12:32am

Mon June 3, 2013
Around the Nation

Air Force Trains Special Lawyers For Sexual Assault Victims

Originally published on Mon June 3, 2013 7:23 am

Many victims of sexual assault in the military say only one experience comes close to the pain of the actual crime, and that's going to court to bring charges against the attacker.

This is believed to be one reason why so few victims come forward and report these crimes, and now the Air Force is hoping a new team of lawyers will help to change that.

At Maxwell Air Force Base in Alabama, a tall three-star general stands in front of a class of JAG officers — Air Force lawyers. He tells them they are pioneers in a new field, and then lays a heavy responsibility on them.

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12:31am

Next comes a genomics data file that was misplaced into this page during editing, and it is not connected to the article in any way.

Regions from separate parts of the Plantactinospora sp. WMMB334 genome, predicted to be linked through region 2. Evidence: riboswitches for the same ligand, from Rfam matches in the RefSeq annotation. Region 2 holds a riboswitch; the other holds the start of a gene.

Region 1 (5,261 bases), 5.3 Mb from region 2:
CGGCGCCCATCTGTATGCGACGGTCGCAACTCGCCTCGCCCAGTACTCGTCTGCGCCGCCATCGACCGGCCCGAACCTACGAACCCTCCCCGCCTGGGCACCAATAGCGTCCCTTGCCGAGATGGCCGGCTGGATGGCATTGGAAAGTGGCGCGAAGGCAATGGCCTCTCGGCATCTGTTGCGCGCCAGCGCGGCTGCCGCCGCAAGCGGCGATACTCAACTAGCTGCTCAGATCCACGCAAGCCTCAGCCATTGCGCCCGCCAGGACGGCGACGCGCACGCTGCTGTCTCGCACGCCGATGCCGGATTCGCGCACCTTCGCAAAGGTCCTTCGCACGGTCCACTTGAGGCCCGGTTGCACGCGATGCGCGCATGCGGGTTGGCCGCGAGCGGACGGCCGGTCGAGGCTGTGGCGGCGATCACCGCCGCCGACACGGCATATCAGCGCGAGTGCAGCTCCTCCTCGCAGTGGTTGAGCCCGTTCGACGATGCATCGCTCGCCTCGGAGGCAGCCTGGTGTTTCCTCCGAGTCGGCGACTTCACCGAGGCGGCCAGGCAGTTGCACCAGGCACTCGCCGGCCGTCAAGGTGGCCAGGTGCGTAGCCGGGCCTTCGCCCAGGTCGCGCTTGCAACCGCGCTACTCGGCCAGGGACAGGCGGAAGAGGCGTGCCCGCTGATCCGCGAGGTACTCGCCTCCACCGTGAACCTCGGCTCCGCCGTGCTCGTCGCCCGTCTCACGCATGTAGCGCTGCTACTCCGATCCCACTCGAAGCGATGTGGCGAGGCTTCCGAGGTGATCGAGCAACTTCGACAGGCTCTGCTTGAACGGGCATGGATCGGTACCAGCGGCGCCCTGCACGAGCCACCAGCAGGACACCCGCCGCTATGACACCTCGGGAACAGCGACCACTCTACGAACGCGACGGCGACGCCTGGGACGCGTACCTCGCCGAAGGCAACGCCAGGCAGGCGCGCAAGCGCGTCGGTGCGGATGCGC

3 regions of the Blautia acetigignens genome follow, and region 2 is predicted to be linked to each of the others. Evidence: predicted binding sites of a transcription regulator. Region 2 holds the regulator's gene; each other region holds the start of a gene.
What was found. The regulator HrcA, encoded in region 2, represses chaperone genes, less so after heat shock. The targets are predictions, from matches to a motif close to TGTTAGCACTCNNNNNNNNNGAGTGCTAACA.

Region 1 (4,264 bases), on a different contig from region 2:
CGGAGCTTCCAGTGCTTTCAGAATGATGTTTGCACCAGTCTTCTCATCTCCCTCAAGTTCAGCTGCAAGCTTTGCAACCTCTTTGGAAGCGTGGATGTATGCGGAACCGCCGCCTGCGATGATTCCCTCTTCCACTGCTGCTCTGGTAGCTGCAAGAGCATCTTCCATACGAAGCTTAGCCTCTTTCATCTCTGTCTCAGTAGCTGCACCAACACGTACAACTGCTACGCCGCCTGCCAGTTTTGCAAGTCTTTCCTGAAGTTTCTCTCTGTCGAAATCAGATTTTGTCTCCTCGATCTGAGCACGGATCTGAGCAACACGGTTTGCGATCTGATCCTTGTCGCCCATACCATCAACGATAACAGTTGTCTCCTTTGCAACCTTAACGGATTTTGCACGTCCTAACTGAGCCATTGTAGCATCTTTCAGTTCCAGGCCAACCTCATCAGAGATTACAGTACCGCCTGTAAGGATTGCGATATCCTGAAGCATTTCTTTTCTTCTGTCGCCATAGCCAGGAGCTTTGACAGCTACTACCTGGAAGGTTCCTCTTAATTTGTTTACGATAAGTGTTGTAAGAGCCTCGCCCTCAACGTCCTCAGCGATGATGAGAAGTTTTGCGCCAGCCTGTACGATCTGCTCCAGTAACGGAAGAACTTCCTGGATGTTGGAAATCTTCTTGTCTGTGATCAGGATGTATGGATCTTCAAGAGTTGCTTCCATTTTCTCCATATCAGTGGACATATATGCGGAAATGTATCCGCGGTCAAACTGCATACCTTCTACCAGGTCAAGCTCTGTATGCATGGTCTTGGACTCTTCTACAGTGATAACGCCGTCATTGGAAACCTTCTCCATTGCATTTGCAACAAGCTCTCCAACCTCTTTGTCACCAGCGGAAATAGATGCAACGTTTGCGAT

Mon June 3, 2013
Parallels

For Young Somali Journalists, Work Often Turns Deadly

Originally published on Mon June 3, 2013 6:05 pm

Reporter Donna Ali, 18, awaits her turn to go on air. Shabelle hires reporters as young as 15.
Gregory Warner NPR

Shabelle Media is Somalia's largest news outlet — and a very dangerous place to work. Of the 12 journalists gunned down in the country last year, four were reporting for Shabelle.

A number of the reporters are teenagers, some as young as 15. The reporters almost never venture out of the office, which is outfitted with sleeping quarters and a kitchen.

Why are Shabelle's young journalists being targeted more than others?

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12:29am

Mon June 3, 2013
Business

Surf Air Offers 'All You Can Fly' For A Monthly Fee